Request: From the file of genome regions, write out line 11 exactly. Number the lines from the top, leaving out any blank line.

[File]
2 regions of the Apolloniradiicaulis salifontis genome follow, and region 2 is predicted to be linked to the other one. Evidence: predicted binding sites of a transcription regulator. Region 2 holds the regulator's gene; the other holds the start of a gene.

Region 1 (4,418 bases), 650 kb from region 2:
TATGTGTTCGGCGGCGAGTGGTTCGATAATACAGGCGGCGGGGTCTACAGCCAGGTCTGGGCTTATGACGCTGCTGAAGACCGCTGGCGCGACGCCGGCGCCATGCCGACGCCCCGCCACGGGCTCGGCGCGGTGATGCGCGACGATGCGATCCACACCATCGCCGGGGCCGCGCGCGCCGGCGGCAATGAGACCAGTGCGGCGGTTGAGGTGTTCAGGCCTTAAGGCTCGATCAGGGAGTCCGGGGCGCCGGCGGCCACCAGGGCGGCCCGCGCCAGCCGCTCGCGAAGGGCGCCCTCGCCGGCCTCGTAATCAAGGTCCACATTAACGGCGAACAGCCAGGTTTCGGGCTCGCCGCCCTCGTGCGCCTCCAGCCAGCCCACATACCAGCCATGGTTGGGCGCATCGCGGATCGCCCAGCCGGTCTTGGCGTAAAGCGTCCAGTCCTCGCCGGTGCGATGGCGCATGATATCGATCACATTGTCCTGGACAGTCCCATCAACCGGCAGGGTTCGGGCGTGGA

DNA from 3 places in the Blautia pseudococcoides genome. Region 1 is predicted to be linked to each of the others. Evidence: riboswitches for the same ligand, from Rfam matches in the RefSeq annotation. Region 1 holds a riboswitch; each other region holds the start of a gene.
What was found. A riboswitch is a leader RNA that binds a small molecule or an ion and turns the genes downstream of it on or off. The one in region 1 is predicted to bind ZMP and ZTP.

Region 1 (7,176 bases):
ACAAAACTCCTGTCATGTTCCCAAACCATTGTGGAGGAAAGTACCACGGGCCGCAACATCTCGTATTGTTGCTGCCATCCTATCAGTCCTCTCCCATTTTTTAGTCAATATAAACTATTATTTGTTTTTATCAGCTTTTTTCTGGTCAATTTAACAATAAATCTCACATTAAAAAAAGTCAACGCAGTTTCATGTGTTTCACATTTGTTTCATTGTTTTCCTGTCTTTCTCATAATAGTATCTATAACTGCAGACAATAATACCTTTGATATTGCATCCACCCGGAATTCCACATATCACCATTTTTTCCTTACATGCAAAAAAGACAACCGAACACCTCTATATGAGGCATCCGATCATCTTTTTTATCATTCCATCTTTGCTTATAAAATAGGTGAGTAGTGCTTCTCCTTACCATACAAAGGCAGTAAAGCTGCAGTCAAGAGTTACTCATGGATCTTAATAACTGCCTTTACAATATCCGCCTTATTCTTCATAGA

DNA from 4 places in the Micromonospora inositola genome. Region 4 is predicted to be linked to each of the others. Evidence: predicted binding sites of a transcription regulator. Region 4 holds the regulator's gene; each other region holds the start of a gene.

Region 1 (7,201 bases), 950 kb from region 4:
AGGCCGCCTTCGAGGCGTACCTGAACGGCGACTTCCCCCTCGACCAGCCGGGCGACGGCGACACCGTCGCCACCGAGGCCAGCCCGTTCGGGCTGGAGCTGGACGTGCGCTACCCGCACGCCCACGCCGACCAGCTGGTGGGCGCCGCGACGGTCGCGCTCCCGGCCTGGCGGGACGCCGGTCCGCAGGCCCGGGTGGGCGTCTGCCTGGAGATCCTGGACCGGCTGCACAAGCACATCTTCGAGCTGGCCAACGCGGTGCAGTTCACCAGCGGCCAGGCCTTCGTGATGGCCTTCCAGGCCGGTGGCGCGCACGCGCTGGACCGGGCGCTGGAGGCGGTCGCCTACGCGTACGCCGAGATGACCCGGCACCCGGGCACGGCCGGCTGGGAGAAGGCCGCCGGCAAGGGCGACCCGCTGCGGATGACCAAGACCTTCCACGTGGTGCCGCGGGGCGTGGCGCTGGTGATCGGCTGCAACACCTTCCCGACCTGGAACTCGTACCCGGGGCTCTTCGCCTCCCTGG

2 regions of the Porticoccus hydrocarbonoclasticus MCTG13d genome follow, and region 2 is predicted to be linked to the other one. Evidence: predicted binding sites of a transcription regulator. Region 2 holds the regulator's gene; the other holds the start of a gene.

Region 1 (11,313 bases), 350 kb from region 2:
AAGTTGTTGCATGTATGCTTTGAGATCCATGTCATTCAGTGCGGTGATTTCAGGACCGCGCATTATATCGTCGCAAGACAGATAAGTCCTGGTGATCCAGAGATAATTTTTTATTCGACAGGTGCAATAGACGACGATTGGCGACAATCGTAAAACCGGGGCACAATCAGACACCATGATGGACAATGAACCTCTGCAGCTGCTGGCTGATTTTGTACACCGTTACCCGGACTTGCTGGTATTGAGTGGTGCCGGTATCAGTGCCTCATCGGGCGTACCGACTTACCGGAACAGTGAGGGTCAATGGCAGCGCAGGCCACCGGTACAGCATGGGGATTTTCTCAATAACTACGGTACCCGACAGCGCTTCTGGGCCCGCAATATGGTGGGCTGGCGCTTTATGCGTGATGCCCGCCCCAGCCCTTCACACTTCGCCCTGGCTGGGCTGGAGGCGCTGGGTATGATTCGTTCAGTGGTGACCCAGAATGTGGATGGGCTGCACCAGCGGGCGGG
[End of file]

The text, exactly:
2 regions of the Porticoccus hydrocarbonoclasticus MCTG13d genome follow, and region 2 is predicted to be linked to the other one. Evidence: predicted binding sites of a transcription regulator. Region 2 holds the regulator's gene; the other holds the start of a gene.